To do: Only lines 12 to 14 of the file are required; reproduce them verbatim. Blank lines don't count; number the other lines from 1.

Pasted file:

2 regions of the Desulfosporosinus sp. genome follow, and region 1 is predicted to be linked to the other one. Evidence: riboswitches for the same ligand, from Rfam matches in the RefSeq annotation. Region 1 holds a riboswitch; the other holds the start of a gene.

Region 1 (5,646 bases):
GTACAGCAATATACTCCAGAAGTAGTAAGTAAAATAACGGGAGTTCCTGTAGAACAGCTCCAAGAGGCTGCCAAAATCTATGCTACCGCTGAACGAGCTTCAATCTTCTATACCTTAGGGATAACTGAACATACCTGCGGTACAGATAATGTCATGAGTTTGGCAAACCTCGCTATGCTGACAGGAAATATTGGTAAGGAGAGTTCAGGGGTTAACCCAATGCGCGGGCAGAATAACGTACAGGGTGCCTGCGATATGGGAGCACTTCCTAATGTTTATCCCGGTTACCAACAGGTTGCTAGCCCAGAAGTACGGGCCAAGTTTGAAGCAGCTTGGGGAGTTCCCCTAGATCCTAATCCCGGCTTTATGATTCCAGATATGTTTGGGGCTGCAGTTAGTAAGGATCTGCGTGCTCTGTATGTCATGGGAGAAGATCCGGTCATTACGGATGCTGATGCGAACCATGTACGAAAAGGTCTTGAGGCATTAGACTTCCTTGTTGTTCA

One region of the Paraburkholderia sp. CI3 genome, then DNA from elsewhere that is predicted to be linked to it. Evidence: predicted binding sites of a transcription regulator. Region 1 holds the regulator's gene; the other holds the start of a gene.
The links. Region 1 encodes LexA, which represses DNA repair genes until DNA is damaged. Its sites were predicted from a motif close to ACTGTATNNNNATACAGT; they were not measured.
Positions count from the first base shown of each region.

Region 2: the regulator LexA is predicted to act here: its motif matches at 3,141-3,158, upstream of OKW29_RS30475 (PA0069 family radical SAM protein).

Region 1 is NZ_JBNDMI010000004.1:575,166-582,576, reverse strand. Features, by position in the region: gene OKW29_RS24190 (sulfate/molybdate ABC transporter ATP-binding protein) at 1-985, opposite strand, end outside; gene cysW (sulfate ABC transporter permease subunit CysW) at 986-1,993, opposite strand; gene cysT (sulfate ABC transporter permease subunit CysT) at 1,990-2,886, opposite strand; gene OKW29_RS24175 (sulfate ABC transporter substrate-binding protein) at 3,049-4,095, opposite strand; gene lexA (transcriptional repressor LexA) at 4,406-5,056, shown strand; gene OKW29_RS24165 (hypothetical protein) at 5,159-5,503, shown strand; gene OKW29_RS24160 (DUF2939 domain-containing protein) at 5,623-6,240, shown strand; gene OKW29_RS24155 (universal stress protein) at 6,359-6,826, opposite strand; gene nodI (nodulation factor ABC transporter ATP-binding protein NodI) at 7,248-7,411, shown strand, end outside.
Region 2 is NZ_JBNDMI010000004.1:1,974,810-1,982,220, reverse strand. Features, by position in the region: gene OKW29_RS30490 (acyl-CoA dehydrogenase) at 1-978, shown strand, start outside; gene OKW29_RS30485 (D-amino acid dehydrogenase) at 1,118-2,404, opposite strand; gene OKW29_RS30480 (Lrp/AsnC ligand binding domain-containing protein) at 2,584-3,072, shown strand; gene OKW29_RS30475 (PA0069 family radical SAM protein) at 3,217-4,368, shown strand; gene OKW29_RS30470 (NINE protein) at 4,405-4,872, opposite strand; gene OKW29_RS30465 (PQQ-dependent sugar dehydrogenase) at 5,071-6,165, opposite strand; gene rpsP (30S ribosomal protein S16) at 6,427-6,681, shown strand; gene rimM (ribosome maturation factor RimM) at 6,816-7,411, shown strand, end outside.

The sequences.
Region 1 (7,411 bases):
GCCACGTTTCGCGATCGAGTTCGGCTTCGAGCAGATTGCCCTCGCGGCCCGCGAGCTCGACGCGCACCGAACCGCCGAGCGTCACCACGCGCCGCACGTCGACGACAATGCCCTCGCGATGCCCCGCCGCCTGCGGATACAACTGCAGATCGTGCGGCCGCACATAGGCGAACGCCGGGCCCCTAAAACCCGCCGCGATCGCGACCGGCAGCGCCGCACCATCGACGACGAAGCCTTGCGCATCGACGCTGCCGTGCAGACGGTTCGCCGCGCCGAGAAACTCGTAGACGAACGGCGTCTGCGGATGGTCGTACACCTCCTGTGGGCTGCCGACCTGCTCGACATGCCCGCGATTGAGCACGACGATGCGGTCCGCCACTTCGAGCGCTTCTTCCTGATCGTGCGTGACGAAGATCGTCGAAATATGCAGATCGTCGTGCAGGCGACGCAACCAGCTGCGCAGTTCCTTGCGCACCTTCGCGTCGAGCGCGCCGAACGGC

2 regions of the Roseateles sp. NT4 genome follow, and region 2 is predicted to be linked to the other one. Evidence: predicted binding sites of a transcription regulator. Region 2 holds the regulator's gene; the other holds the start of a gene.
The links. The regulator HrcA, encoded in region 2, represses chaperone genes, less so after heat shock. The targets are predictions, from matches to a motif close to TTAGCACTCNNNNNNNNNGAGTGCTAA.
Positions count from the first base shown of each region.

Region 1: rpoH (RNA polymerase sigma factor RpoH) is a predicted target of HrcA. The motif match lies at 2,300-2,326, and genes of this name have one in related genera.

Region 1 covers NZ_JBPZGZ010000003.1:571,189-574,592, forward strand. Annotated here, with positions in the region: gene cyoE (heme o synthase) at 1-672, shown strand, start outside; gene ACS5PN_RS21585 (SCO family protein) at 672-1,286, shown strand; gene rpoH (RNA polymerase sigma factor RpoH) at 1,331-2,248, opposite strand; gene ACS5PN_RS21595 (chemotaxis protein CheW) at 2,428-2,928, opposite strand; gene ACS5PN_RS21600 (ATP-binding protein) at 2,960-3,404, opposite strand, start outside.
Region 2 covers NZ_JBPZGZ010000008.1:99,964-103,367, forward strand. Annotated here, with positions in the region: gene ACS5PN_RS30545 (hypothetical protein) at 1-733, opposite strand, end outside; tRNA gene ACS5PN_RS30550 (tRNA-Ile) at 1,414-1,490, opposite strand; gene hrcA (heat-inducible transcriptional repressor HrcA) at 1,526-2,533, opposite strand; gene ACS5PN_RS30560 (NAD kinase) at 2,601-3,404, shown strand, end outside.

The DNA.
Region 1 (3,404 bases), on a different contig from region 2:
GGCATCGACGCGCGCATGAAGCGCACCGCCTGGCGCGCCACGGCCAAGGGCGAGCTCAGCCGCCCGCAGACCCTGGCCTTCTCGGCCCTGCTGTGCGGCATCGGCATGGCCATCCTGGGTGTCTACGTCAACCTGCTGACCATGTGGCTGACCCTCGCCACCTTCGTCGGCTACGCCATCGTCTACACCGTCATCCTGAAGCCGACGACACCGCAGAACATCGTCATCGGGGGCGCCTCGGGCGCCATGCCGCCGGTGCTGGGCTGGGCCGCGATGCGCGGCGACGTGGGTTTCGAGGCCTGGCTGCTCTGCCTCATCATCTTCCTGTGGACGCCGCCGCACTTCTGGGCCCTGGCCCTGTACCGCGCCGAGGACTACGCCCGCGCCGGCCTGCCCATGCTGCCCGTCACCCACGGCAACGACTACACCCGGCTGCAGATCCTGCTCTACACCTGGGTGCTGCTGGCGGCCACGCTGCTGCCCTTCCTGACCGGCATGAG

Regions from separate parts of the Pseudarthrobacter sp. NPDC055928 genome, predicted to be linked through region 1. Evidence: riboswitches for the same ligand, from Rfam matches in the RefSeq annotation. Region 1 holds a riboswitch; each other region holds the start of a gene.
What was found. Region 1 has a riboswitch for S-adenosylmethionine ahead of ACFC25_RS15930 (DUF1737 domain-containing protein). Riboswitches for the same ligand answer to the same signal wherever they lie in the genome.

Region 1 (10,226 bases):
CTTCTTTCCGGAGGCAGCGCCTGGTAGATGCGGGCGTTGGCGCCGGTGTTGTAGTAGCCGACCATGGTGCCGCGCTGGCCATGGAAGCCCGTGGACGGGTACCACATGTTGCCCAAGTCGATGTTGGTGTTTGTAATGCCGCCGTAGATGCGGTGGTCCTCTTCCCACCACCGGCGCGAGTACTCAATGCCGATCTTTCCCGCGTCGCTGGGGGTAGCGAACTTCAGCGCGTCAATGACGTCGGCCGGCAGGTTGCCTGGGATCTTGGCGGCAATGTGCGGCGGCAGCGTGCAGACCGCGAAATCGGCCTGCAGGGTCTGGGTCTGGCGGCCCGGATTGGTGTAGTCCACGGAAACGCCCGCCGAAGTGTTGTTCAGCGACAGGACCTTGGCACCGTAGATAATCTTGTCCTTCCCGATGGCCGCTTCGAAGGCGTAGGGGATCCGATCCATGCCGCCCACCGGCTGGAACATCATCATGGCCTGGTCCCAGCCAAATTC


GCCACGTTTCGCGATCGAGTTCGGCTTCGAGCAGATTGCCCTCGCGGCCCGCGAGCTCGACGCGCACCGAACCGCCGAGCGTCACCACGCGCCGCACGTCGACGACAATGCCCTCGCGATGCCCCGCCGCCTGCGGATACAACTGCAGATCGTGCGGCCGCACATAGGCGAACGCCGGGCCCCTAAAACCCGCCGCGATCGCGACCGGCAGCGCCGCACCATCGACGACGAAGCCTTGCGCATCGACGCTGCCGTGCAGACGGTTCGCCGCGCCGAGAAACTCGTAGACGAACGGCGTCTGCGGATGGTCGTACACCTCCTGTGGGCTGCCGACCTGCTCGACATGCCCGCGATTGAGCACGACGATGCGGTCCGCCACTTCGAGCGCTTCTTCCTGATCGTGCGTGACGAAGATCGTCGAAATATGCAGATCGTCGTGCAGGCGACGCAACCAGCTGCGCAGTTCCTTGCGCACCTTCGCGTCGAGCGCGCCGAACGGC

2 regions of the Roseateles sp. NT4 genome follow, and region 2 is predicted to be linked to the other one. Evidence: predicted binding sites of a transcription regulator. Region 2 holds the regulator's gene; the other holds the start of a gene.
The links. The regulator HrcA, encoded in region 2, represses chaperone genes, less so after heat shock. The targets are predictions, from matches to a motif close to TTAGCACTCNNNNNNNNNGAGTGCTAA.